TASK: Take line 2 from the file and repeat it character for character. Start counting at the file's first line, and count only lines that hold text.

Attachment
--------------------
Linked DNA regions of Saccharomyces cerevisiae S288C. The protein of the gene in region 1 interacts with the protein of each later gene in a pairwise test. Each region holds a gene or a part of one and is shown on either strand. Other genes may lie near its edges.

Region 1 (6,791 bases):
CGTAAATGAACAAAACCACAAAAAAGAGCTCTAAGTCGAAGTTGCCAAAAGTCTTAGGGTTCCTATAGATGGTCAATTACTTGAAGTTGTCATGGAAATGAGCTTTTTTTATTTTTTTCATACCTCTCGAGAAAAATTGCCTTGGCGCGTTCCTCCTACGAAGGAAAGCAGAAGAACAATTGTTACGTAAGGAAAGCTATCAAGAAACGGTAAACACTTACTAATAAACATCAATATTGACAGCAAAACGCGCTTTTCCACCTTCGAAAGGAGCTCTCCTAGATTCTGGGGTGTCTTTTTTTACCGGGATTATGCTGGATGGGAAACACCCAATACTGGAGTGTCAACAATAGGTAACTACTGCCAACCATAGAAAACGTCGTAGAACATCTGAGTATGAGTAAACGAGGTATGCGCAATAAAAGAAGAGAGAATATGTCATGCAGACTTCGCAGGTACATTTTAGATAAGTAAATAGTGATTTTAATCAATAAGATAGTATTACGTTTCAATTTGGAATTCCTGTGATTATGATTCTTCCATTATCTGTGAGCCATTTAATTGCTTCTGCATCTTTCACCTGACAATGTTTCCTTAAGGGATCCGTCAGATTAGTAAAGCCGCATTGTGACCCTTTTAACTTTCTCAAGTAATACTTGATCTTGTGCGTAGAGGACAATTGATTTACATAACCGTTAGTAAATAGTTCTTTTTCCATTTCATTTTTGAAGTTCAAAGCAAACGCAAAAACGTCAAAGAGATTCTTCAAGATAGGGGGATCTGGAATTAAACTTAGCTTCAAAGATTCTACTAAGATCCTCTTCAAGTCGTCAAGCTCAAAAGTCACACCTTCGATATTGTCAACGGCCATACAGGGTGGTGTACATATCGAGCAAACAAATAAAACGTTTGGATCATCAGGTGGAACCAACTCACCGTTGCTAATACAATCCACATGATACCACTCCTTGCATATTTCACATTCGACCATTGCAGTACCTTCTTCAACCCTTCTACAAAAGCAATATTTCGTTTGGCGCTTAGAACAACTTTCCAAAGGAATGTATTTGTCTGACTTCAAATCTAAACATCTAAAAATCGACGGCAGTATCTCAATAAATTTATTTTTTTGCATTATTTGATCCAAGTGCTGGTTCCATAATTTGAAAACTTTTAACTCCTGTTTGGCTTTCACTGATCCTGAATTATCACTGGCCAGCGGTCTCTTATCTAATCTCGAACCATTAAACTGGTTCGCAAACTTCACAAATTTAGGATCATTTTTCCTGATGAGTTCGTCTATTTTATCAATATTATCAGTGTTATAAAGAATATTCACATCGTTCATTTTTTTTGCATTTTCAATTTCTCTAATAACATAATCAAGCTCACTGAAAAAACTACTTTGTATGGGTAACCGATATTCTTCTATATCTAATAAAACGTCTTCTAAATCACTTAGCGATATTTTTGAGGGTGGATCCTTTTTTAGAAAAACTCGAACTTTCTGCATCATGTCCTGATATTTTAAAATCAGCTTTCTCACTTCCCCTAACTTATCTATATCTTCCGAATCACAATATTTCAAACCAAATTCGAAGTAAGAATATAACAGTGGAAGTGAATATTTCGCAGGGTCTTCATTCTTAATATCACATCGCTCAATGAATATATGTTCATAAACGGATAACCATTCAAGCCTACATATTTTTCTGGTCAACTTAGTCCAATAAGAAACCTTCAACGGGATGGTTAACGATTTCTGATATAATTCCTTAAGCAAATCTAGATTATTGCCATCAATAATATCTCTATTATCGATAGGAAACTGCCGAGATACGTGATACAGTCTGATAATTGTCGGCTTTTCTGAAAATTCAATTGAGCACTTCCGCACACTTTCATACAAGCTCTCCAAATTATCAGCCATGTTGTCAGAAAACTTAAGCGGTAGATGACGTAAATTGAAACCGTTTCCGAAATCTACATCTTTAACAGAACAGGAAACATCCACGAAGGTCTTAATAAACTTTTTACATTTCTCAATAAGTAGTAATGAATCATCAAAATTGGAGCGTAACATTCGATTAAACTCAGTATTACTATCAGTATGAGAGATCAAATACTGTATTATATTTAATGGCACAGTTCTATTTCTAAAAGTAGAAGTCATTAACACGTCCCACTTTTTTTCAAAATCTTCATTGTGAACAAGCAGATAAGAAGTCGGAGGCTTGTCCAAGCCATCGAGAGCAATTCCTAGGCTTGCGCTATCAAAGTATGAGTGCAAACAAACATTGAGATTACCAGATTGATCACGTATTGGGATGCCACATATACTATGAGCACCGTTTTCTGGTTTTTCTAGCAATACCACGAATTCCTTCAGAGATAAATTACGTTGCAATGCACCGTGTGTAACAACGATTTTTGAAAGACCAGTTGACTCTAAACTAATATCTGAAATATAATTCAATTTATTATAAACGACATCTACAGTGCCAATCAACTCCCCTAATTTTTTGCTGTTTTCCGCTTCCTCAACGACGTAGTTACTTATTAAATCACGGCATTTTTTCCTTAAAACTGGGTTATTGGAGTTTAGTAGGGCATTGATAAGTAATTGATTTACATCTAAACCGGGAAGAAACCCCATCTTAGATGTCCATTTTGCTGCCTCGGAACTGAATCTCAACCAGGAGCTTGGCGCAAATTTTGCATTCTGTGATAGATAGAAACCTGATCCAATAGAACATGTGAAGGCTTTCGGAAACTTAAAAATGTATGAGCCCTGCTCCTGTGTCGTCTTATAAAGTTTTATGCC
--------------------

Region 1 (6,791 bases):